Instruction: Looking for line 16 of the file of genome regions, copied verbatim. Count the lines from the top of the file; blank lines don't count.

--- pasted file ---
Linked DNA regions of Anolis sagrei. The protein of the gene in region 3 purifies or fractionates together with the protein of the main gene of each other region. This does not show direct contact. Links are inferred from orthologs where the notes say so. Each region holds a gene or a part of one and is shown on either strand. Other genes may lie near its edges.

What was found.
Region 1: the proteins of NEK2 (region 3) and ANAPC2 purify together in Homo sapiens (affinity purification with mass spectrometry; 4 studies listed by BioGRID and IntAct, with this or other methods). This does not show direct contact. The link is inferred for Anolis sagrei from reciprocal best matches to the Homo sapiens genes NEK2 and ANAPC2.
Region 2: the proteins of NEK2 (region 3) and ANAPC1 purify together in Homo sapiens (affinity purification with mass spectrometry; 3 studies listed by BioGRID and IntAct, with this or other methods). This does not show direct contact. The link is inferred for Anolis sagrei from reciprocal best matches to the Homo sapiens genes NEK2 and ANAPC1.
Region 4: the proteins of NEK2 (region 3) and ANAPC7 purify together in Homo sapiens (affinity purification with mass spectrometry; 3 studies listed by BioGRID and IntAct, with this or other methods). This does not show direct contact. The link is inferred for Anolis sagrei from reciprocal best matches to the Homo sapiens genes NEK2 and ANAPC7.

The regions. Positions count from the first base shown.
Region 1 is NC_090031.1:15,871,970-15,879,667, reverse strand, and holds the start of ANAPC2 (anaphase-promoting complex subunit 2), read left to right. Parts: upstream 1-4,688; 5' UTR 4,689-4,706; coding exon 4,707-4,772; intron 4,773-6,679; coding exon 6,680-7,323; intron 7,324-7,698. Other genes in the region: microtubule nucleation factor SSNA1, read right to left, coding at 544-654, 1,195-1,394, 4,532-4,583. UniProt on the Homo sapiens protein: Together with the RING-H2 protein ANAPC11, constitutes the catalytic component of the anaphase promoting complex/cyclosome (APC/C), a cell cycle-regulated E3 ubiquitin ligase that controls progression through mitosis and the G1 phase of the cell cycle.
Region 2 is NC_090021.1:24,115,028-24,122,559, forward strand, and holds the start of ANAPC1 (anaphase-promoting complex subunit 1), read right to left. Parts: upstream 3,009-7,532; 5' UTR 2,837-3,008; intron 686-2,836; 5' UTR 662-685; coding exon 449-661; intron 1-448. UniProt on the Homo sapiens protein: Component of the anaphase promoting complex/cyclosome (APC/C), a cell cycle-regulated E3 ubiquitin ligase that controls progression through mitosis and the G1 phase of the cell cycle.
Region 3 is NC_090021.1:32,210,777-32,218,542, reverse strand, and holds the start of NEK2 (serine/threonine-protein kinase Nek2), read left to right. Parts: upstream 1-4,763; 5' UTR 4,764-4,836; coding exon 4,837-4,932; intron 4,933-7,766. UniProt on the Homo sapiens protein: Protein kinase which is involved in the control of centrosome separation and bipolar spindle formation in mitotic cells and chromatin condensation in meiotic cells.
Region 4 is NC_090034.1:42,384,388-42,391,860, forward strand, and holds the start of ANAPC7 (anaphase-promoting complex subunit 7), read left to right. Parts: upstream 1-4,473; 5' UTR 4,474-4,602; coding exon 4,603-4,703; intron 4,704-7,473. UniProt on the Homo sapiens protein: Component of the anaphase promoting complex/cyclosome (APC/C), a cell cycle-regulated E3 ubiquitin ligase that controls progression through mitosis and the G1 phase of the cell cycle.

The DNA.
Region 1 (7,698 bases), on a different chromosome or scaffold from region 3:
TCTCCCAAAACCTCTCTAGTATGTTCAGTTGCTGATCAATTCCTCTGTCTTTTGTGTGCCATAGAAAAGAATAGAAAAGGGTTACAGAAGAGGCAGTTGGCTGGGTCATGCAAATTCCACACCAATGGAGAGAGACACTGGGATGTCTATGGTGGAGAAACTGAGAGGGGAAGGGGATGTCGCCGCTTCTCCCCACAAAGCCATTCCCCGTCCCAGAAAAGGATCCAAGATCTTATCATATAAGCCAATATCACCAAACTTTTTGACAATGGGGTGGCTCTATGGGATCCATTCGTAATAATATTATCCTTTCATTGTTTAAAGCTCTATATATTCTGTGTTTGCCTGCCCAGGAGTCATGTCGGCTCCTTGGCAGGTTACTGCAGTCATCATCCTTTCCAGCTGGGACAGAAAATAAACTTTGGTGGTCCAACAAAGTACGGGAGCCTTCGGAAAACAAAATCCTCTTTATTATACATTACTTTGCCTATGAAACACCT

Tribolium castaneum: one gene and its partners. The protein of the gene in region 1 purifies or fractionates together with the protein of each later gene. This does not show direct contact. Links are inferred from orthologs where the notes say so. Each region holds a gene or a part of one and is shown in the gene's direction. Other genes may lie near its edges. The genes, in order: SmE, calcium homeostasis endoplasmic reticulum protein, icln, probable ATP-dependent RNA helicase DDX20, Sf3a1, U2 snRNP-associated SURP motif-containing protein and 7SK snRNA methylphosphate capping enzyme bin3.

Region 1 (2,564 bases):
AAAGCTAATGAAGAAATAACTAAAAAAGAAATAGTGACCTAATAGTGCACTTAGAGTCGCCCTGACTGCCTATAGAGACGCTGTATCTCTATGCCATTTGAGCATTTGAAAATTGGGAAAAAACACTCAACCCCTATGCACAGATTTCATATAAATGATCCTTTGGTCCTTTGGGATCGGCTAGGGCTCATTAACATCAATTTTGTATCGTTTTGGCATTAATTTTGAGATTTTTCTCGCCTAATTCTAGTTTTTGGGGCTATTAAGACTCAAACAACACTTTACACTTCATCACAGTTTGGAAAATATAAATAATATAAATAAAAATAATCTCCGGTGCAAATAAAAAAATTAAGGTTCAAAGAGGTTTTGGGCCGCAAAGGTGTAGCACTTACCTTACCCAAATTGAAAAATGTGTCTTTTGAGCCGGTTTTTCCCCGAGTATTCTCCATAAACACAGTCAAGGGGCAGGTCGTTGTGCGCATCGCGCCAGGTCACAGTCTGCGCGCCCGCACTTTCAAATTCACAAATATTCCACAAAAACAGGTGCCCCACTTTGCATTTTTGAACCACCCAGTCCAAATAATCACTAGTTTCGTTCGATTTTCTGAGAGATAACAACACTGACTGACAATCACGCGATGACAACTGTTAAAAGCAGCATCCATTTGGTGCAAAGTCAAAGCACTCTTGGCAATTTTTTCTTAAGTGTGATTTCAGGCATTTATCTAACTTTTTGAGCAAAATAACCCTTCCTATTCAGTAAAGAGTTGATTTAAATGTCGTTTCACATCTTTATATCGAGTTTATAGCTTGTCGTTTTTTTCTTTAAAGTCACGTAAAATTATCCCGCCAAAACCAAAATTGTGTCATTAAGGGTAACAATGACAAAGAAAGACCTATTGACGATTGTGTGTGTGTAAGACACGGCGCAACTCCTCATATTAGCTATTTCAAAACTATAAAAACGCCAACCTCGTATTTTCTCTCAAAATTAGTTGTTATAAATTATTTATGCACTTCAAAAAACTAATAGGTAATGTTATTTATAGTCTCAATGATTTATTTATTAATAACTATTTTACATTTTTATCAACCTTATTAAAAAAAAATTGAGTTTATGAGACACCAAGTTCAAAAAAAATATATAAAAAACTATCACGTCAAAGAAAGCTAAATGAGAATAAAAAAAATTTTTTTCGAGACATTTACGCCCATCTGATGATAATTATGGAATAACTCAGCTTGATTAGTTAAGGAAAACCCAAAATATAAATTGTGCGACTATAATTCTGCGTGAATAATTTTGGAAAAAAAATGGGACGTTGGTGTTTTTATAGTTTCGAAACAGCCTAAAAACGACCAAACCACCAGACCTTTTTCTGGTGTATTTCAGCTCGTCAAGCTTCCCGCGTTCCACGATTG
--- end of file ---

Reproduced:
AAAGCTAATGAAGAAATAACTAAAAAAGAAATAGTGACCTAATAGTGCACTTAGAGTCGCCCTGACTGCCTATAGAGACGCTGTATCTCTATGCCATTTGAGCATTTGAAAATTGGGAAAAAACACTCAACCCCTATGCACAGATTTCATATAAATGATCCTTTGGTCCTTTGGGATCGGCTAGGGCTCATTAACATCAATTTTGTATCGTTTTGGCATTAATTTTGAGATTTTTCTCGCCTAATTCTAGTTTTTGGGGCTATTAAGACTCAAACAACACTTTACACTTCATCACAGTTTGGAAAATATAAATAATATAAATAAAAATAATCTCCGGTGCAAATAAAAAAATTAAGGTTCAAAGAGGTTTTGGGCCGCAAAGGTGTAGCACTTACCTTACCCAAATTGAAAAATGTGTCTTTTGAGCCGGTTTTTCCCCGAGTATTCTCCATAAACACAGTCAAGGGGCAGGTCGTTGTGCGCATCGCGCCAGGTCACAGTCTGCGCGCCCGCACTTTCAAATTCACAAATATTCCACAAAAACAGGTGCCCCACTTTGCATTTTTGAACCACCCAGTCCAAATAATCACTAGTTTCGTTCGATTTTCTGAGAGATAACAACACTGACTGACAATCACGCGATGACAACTGTTAAAAGCAGCATCCATTTGGTGCAAAGTCAAAGCACTCTTGGCAATTTTTTCTTAAGTGTGATTTCAGGCATTTATCTAACTTTTTGAGCAAAATAACCCTTCCTATTCAGTAAAGAGTTGATTTAAATGTCGTTTCACATCTTTATATCGAGTTTATAGCTTGTCGTTTTTTTCTTTAAAGTCACGTAAAATTATCCCGCCAAAACCAAAATTGTGTCATTAAGGGTAACAATGACAAAGAAAGACCTATTGACGATTGTGTGTGTGTAAGACACGGCGCAACTCCTCATATTAGCTATTTCAAAACTATAAAAACGCCAACCTCGTATTTTCTCTCAAAATTAGTTGTTATAAATTATTTATGCACTTCAAAAAACTAATAGGTAATGTTATTTATAGTCTCAATGATTTATTTATTAATAACTATTTTACATTTTTATCAACCTTATTAAAAAAAAATTGAGTTTATGAGACACCAAGTTCAAAAAAAATATATAAAAAACTATCACGTCAAAGAAAGCTAAATGAGAATAAAAAAAATTTTTTTCGAGACATTTACGCCCATCTGATGATAATTATGGAATAACTCAGCTTGATTAGTTAAGGAAAACCCAAAATATAAATTGTGCGACTATAATTCTGCGTGAATAATTTTGGAAAAAAAATGGGACGTTGGTGTTTTTATAGTTTCGAAACAGCCTAAAAACGACCAAACCACCAGACCTTTTTCTGGTGTATTTCAGCTCGTCAAGCTTCCCGCGTTCCACGATTG